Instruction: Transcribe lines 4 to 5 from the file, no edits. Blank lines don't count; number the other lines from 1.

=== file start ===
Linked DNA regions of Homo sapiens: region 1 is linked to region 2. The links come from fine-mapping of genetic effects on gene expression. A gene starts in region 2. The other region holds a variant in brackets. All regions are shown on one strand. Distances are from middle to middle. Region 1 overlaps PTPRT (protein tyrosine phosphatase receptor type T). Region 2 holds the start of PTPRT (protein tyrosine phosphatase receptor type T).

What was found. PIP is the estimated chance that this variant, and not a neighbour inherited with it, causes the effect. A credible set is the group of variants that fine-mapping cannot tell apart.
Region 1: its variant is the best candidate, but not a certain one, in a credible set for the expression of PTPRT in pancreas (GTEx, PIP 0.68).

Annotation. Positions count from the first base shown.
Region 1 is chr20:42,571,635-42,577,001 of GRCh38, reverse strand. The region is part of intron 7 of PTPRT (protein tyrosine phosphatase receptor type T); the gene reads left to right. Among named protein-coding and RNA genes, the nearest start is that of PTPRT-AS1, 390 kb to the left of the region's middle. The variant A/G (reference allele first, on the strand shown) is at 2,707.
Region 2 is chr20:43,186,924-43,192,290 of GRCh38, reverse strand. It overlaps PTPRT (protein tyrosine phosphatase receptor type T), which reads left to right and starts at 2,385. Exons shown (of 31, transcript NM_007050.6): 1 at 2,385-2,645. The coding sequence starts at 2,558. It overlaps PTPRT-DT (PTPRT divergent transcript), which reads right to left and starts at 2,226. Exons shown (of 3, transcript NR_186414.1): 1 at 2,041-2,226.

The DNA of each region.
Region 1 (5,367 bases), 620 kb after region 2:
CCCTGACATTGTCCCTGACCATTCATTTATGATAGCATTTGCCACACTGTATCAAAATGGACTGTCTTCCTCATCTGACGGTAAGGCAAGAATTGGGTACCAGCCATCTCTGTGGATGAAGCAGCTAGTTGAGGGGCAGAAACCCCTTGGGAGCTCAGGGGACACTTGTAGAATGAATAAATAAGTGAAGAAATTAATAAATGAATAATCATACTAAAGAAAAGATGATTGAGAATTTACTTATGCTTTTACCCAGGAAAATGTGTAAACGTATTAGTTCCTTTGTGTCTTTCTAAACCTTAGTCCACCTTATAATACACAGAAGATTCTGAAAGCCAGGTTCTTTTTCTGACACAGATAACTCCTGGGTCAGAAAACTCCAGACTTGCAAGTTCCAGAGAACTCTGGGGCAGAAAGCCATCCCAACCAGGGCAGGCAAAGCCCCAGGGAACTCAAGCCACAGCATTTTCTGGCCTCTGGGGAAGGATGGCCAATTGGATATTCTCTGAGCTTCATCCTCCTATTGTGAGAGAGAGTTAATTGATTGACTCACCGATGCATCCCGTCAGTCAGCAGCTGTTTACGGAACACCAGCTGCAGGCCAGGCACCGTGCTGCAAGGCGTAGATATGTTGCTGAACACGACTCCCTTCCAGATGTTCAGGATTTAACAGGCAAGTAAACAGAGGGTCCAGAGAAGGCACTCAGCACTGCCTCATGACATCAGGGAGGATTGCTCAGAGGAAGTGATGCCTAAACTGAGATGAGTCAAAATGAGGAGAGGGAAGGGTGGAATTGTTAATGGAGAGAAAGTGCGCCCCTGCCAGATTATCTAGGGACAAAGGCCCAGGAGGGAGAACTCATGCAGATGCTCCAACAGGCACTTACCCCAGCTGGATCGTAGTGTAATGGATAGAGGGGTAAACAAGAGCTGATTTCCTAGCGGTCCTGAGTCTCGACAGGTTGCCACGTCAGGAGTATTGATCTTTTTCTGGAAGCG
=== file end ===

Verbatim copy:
Annotation. Positions count from the first base shown.
Region 1 is chr20:42,571,635-42,577,001 of GRCh38, reverse strand. The region is part of intron 7 of PTPRT (protein tyrosine phosphatase receptor type T); the gene reads left to right. Among named protein-coding and RNA genes, the nearest start is that of PTPRT-AS1, 390 kb to the left of the region's middle. The variant A/G (reference allele first, on the strand shown) is at 2,707.